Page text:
CIG claims to have completed consolidated accounts

| 06/11/2013

(CNS): Despite revelations by the auditor general about the poor quality and challenges still surrounding government’s accounts for last year as well as this, officials from the Finance Ministry are claiming that they have submitted a consolidated sets of financial statements for the Entire Public Sector by the statutory deadline for 2012/13. Government has not been able to consolidate its accounts for more than a decade because of the massive backlog across public authorities. While progress has been made on old accounts after government passed a law allowing it to miss several years, just one week ago Alastair Swarbrick reported on the continuing problems with the public accounts.

Nevertheless, the government issued a statement Tuesday saying that the ministries, portfolios and offices that comprise central government, as well as the statutory authorities and government companies, all submitted their own individual financial statements to the audit office for examination by the legal deadline of 31 August. The ministry also said that by 31 October it had consolidated 40 sets of financial statements into a single set of accounts that show the results for, and position of, the Entire Public Sector and that the auditor general is required to opine on those consolidated financial statements by 30 November.

Although there are actually 41 entities that should be consolidated, there are many more problems with the claims being made by government in addition to officials not seeming to know exactly how many public authorities government is made up of.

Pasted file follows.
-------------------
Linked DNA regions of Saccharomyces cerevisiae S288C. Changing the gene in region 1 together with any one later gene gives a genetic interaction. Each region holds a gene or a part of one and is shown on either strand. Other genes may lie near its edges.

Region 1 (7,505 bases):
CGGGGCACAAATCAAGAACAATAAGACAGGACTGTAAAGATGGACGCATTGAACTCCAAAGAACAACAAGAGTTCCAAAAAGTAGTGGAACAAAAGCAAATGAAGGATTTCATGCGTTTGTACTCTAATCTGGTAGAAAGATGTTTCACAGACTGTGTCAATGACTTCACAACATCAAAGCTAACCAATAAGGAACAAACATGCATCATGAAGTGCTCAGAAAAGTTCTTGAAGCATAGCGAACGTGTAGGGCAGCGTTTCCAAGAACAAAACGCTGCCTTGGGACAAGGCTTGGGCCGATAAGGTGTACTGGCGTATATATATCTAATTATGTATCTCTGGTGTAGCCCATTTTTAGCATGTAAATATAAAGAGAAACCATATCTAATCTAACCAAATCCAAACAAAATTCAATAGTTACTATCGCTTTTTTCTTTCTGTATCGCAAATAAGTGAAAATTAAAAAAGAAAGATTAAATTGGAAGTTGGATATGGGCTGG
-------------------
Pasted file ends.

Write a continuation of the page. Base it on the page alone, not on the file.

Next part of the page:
Alastair Swarbrick stated last week that there were still significant challenges and problems with the previous financial years and that the submission of accounts is only part of the story, as government is still struggling to supply the standard and quality of information for his office to undertake proper audits.

In his report published last week he revealed that by 30 September of this year, fifteen months after the financial year end, audits for twelve government entities have still not been completed for the year ending 30 June 2012, which continues to prevent government from publishing the full picture of how it spends tax payer’s money.

Asked about the claims by government yesterday, the Office of the Auditor General (OAG) declined to comment and said that they would be issuing a statement in the near future once the accounts had been made public. However, it is understood that the office continues to work on the government’s first efforts at consolidation accounts from last year, making it exceptionally unlikely that government could have committed anything close to what could be considered auditable accounts.

With accounts still missing from some authorities, many government agencies and ministries remaining qualified or even disclaimed, the claims by the ministry’s officials seem at odds with reality of the situation. Given the pressure that the government is under to straighten out the public finances, the apparent continued inability of government officials to grasp the problems will give further cause for concern for Swarbrick and his team in the face of their continued efforts to assist the government entities in improving their accounting standards and practice.